Persistent AI bias examined with facial recognition water gun and other initiatives

artificial-intelligence

An artist has developed a water gun which identifies targets with biometric facial recognition the European Commission’s SHERPA project on ethics in machine learning to show how algorithmic bias can lead to discrimination and unfair treatment, Horizon reports.

The demonstration comes just as Vice Motherboard reports the AI Portrait Ars app developed by the MIT-IBM Watson AI Lab ‘whitewashes’ images, in another case of apparent algorithmic racial bias. Mashable reporter Morgan Sung found the app significantly changed both her skin tone and facial features to make her seem more Caucasian in the portrait.

The app uses a generative adversarial network (GAN) to create portraits with generative and discriminator algorithms. IBM Research told Motherboard in a statement that the tool reflects the dataset, which was mostly drawn from “a collection of 15,000 portraits, predominantly from the Western European Renaissance period.” The company also says the strong alteration of colors and shapes is reflective of the Renaissance portrait style.

The app represents another instance in a growing list of biometric systems and algorithms working less well for non-white people.

Professor Bernd Stahl, SHERPA project leader, and director of the Centre for Computing and Social Responsibility at De Montfort University in Leicester, UK, says AI researchers should be aware by now of the ethical implications of their algorithms.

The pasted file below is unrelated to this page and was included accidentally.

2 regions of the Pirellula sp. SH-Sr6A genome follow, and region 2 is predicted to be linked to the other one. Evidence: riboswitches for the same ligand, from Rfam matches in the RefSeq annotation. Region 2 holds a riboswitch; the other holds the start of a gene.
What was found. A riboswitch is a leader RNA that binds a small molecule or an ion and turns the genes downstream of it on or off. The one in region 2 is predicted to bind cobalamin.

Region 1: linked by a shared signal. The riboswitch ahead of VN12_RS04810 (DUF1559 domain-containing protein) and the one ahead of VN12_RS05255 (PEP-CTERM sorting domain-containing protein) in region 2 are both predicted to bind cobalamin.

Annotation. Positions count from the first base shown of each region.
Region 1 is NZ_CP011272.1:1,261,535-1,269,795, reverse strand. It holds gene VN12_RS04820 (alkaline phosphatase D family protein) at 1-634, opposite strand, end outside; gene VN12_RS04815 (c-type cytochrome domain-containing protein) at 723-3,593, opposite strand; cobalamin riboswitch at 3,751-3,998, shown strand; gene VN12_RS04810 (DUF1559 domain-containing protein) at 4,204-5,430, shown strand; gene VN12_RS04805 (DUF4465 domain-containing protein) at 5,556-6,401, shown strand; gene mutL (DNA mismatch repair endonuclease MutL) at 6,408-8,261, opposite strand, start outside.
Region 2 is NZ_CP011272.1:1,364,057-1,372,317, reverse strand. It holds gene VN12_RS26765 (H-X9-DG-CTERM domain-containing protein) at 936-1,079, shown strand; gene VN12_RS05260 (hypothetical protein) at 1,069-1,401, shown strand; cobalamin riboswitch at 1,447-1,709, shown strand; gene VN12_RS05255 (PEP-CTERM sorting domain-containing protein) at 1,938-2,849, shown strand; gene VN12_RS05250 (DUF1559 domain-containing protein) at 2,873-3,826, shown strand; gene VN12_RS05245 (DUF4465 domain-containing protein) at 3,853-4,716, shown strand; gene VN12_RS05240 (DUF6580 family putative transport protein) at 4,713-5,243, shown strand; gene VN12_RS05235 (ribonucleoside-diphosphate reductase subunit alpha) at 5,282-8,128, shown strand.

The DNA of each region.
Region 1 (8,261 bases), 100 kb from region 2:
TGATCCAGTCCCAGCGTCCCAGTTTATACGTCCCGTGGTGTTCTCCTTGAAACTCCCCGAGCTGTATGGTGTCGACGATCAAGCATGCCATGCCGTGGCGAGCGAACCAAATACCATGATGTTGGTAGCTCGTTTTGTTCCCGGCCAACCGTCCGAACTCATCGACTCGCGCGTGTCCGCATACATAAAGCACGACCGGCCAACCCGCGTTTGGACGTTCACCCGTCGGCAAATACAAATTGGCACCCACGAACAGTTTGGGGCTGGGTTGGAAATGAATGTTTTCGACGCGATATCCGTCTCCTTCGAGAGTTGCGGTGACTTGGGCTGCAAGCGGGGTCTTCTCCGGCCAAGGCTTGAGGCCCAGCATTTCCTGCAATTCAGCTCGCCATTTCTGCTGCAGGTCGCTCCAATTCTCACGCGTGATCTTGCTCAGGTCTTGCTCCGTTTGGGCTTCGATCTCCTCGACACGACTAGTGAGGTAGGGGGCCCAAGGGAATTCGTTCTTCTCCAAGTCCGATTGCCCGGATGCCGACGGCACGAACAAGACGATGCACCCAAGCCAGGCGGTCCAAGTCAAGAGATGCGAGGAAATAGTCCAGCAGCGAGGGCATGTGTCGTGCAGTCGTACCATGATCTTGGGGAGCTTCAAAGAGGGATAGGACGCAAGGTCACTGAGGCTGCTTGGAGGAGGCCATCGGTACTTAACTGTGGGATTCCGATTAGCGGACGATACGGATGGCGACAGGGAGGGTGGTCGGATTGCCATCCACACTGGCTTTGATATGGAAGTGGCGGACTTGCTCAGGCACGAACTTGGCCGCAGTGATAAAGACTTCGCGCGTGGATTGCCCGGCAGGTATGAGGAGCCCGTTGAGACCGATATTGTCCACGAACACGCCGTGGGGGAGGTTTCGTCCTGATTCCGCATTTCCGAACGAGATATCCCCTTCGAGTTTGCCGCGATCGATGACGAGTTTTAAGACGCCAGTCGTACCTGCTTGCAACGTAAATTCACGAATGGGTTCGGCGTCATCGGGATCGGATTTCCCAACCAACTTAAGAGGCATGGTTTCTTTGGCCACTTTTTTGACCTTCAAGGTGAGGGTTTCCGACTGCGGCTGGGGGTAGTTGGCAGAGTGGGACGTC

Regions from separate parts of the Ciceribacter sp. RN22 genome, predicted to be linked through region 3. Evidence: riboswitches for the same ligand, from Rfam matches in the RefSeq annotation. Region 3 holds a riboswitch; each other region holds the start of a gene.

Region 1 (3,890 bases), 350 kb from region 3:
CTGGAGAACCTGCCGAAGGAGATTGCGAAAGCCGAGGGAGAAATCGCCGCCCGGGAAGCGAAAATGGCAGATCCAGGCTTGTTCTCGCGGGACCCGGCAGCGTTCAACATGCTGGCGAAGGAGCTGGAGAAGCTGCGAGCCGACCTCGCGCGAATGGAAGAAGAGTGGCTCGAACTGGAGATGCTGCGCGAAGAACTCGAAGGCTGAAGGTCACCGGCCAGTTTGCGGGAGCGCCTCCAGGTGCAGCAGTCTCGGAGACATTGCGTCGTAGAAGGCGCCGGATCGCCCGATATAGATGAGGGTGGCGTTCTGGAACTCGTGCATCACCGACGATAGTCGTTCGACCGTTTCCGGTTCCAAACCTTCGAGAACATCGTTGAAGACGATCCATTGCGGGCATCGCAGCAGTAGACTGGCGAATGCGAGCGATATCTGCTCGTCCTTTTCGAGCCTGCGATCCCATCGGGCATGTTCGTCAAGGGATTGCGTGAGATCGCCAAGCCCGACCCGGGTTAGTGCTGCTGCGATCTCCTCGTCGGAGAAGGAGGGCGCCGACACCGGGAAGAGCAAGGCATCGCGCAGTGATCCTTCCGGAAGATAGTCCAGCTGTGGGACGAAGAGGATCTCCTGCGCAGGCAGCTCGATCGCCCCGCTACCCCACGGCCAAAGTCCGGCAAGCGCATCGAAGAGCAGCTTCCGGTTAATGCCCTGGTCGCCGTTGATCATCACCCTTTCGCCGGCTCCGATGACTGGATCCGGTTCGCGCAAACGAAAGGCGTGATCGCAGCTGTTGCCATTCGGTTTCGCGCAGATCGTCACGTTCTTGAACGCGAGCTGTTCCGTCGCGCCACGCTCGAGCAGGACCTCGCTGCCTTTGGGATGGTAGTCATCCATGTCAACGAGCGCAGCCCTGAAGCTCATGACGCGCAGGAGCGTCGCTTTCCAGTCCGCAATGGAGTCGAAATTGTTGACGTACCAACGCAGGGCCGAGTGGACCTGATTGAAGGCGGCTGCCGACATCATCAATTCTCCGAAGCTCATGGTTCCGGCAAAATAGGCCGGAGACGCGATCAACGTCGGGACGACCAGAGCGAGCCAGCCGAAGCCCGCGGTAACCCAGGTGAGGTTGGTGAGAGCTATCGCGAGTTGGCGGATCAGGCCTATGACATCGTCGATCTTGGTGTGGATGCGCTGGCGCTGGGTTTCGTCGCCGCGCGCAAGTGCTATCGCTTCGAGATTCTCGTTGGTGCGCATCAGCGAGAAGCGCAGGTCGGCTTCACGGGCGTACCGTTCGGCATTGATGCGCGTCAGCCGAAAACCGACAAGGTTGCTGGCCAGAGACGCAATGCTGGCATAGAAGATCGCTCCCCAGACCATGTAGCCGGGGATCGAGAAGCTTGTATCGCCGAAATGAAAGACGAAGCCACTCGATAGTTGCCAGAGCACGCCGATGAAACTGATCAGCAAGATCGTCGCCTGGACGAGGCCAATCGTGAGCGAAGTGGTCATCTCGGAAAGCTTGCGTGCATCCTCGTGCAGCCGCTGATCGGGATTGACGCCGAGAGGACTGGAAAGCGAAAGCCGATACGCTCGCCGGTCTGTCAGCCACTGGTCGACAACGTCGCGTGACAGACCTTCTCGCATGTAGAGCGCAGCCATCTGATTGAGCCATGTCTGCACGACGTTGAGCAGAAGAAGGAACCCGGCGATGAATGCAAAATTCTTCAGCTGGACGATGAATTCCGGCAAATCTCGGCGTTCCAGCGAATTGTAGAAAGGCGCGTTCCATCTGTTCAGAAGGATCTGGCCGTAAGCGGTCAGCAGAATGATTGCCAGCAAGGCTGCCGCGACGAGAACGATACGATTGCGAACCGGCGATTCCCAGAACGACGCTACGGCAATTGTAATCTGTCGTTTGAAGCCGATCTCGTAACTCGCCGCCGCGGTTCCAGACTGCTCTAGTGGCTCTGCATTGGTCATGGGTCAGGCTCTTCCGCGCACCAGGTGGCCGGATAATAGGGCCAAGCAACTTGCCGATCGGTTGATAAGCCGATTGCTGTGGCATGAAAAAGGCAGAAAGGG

“Our artist has built a water gun with a face recognition on it so it will only squirt water at women or it can be changed to recognise a single individual or people of a certain age,” says Stahl. “The idea is to get people to think about what this sort of technology can do.”

The SHERPA team has conducted 10 empirical case studies on AI use in a range of sectors, and Stahl expresses concern about the impact of algorithms on people’s right to work and to free elections. Predictive policing is another field in which algorithmic bias could be particularly harmful. Stahl notes that transparency is also a significant part of the problem.

The EC has also launched the SIENNA project to develop recommendations and codes on conduct for emerging technologies, including AI. SIENNA is conducting workshops, expert consultations, and public opinion surveys, and is preparing to produce recommendations.

“If we don’t get the ethics right, then people are going to refuse to use it and that will annihilate any technical progress,” Stahl says.

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